http://www.dunkindonuts.com/content/dunkindonuts/en/menu/food/bakery/other/other_bakery.html?DRP_FLAVOR=Chocolate+Croissant

A sweet surprise: Americans are buying fewer pre-packaged baked goods

Cakes and piesJunk food. It’s one of FoodFacts.com’s pet peeves. There are plenty of junk foods we really dislike. High on that list have always been pre-packaged baked goods. You know the ones we’re talking about — cookies, fruit pies, cupcakes, snack cakes, pastries. There seem to be millions of them — from famous brand names, to the completely unknown that have found their way to grocery store shelves. Generally speaking any of the pre-packaged baked goods you can pick up in your grocery store will have far too much sugar and a very unhealthy dose of controversial ingredients, not too mention unhealthy fats. While commercial bakers may not have gotten the message that consumers are looking for healthier options from food manufacturers, Americans seem to be acting on their desires.

Apparently, Americans are buying fewer pre-packaged baked goods, including cakes, cookies, pies and donuts.

The researchers, led by Kevin C. Mathias from the University of North Carolina, note that ready-to-eat grain-based desserts (RTE GBDs) are a major contributor of energy, sugar and saturated fat to our diets, which likewise contributes to obesity.

According to the Centers for Disease Control and Prevention (CDC), there has been a major increase in obesity in the US during the past 20 years, contributing to heart disease, type 2 diabetes and cancer – some of the leading causes of preventable death.

Because pre-packaged baked goods are packed with obesity-causing empty calories, the researchers say they are a strategic target for lowering consumption of sugars and saturated fats in the American diet.

As such, the researchers wanted to examine the changes in the nutritional content of RTE GBDs, as well as shifts in consumer purchasing behaviors.

To do so, the team analyzed nutrition facts panel information from commercial databases in terms of RTE GBD products purchased by over 130,000 households, according to the Nielsen Homescan longitudinal dataset 2005-2012.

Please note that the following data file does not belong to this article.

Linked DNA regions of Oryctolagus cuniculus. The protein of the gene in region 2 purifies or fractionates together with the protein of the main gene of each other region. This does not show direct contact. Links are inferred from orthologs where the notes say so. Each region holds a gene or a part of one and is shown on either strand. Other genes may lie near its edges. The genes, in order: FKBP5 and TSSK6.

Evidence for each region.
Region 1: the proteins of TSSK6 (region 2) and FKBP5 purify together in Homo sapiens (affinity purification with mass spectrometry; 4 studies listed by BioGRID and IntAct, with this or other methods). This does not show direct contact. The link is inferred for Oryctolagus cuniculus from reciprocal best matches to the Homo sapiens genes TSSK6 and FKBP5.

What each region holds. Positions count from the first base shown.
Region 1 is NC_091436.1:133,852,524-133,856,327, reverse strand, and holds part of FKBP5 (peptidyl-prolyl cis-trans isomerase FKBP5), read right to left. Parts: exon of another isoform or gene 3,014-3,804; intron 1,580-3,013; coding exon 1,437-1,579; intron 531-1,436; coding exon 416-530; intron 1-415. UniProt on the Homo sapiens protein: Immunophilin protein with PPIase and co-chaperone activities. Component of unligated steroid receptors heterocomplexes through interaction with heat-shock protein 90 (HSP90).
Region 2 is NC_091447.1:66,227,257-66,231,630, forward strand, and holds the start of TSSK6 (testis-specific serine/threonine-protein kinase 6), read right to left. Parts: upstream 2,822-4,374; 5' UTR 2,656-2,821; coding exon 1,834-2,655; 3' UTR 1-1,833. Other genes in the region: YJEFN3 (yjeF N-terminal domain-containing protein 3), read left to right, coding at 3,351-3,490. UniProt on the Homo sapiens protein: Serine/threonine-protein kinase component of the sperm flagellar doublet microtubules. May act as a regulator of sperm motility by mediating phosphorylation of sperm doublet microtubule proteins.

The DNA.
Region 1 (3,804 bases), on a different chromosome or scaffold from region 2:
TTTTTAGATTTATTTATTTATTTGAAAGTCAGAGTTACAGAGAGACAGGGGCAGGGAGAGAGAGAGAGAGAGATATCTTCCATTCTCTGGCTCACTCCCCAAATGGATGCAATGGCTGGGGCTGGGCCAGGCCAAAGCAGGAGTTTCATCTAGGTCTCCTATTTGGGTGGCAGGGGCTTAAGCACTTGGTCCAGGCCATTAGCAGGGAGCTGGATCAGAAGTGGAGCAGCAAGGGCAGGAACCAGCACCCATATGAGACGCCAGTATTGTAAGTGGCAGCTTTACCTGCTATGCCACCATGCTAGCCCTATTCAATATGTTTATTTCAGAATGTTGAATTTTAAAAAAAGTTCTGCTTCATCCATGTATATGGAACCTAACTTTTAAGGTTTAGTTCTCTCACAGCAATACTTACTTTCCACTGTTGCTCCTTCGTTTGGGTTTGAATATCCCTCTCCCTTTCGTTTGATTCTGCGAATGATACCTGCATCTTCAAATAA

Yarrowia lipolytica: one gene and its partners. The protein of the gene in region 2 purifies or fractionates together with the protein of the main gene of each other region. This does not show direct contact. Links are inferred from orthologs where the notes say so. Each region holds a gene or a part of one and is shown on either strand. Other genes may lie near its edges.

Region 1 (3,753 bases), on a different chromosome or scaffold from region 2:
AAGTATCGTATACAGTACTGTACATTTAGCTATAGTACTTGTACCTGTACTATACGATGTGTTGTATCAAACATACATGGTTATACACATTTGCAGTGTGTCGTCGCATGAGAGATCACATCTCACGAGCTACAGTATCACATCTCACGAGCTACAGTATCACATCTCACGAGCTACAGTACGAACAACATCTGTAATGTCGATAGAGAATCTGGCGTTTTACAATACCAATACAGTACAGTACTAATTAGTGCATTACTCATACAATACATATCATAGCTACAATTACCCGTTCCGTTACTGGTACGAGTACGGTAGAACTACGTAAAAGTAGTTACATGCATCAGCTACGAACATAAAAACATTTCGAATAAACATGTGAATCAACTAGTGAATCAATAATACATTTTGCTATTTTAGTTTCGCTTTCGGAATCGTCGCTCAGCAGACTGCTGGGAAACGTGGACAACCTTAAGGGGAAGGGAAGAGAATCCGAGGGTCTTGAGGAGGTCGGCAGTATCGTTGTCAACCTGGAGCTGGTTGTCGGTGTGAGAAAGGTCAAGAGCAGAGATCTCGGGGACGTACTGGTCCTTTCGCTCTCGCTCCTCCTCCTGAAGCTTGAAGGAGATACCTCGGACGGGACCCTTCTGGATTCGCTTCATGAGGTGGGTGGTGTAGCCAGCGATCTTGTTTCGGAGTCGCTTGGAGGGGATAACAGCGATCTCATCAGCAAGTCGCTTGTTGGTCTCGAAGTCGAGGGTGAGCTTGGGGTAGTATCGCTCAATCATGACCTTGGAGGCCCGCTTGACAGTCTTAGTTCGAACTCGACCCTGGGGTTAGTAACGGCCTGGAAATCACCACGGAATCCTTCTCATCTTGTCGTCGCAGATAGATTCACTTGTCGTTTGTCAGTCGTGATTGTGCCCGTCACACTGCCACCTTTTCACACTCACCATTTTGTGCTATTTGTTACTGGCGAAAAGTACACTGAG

After assessing the information, the researchers found that, though there has been little nutritional change in the content of pre-packaged baked goods that we bought during that time, overall consumer purchases of such products decreased by 24%.

“The results from this analysis show that the new RTE GBD products released in 2012 did not have lower energy, sugar or saturated fat densities than the products already existing on the market,” says Mathias.

He notes that reformulating existing pre-packaged baked goods comes with many challenges, including duplicating taste, appearance and texture.

The researchers suggest that creating new labeling systems featured on the front of packaging could steer consumers toward buying products with lower energy, sugar and saturated fat – which could help improve dietary intake.

Still, this potentially positive shift could also backfire, according to the team: “A potential concern of shifting purchases of RTE GBDs toward products with lower energy, sugar or saturated fat content is that consumers could potentially purchase more RTE GBD products if they are perceived to be healthier.”

Mathias says one way of getting around this conundrum is through “stealth reformulations by which changes in the product composition are conducted unbeknownst to consumers.”
But this brings another issue into play, as the American public is not typically fond of changes – whether chemically or nutritionally – made to the products they buy without their knowledge.

Still, the researchers say understanding the types of products purchased in the US is important in expanding knowledge on the effectiveness of efforts aiming to help consumers choose healthier dietary options. Mathias adds:

“The results from the product and purchase level analyses highlight an opportunity for both food manufacturers and public health officials to work together to develop strategies to shift consumer purchases toward products with lower energy, sugar and saturated fat densities in addition to decreasing overall purchases of RTE GBDs.”

We are hopeful that as consumers become more conscious the nutritional value of packaged foods (baked goods included) trends like this will continue. We have seen clearly over the last few years how the actions of consumers have moved manufacturers to change the way certain foods and beverages are produced. Consumers are speaking to pre-packaged baked goods manufacturers. Let’s hope they get the message.

http://www.medicalnewstoday.com/articles/287359.php